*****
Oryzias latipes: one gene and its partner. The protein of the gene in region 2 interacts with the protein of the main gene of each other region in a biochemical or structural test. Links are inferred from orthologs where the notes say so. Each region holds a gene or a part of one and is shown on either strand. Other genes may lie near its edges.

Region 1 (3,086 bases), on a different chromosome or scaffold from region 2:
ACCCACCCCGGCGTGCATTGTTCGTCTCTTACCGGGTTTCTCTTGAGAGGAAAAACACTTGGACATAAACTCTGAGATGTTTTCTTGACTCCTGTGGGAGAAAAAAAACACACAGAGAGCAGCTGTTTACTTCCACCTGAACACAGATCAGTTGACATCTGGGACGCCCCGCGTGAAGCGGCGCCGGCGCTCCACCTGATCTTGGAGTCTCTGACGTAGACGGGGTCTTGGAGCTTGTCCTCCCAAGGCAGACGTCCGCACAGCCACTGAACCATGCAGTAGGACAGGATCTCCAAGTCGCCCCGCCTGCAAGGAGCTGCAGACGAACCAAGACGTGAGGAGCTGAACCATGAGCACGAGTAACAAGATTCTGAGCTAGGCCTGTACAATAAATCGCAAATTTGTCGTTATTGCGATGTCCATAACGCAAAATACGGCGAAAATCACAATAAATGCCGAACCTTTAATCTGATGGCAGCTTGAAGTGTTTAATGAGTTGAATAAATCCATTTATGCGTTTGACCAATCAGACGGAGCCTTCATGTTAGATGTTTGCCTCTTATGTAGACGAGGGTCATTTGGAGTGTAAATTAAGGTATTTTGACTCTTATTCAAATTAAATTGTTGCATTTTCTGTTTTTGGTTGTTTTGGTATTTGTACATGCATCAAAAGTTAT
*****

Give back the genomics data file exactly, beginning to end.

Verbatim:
Oryzias latipes: one gene and its partner. The protein of the gene in region 2 interacts with the protein of the main gene of each other region in a biochemical or structural test. Links are inferred from orthologs where the notes say so. Each region holds a gene or a part of one and is shown on either strand. Other genes may lie near its edges.

Region 1 (3,086 bases), on a different chromosome or scaffold from region 2:
ACCCACCCCGGCGTGCATTGTTCGTCTCTTACCGGGTTTCTCTTGAGAGGAAAAACACTTGGACATAAACTCTGAGATGTTTTCTTGACTCCTGTGGGAGAAAAAAAACACACAGAGAGCAGCTGTTTACTTCCACCTGAACACAGATCAGTTGACATCTGGGACGCCCCGCGTGAAGCGGCGCCGGCGCTCCACCTGATCTTGGAGTCTCTGACGTAGACGGGGTCTTGGAGCTTGTCCTCCCAAGGCAGACGTCCGCACAGCCACTGAACCATGCAGTAGGACAGGATCTCCAAGTCGCCCCGCCTGCAAGGAGCTGCAGACGAACCAAGACGTGAGGAGCTGAACCATGAGCACGAGTAACAAGATTCTGAGCTAGGCCTGTACAATAAATCGCAAATTTGTCGTTATTGCGATGTCCATAACGCAAAATACGGCGAAAATCACAATAAATGCCGAACCTTTAATCTGATGGCAGCTTGAAGTGTTTAATGAGTTGAATAAATCCATTTATGCGTTTGACCAATCAGACGGAGCCTTCATGTTAGATGTTTGCCTCTTATGTAGACGAGGGTCATTTGGAGTGTAAATTAAGGTATTTTGACTCTTATTCAAATTAAATTGTTGCATTTTCTGTTTTTGGTTGTTTTGGTATTTGTACATGCATCAAAAGTTAT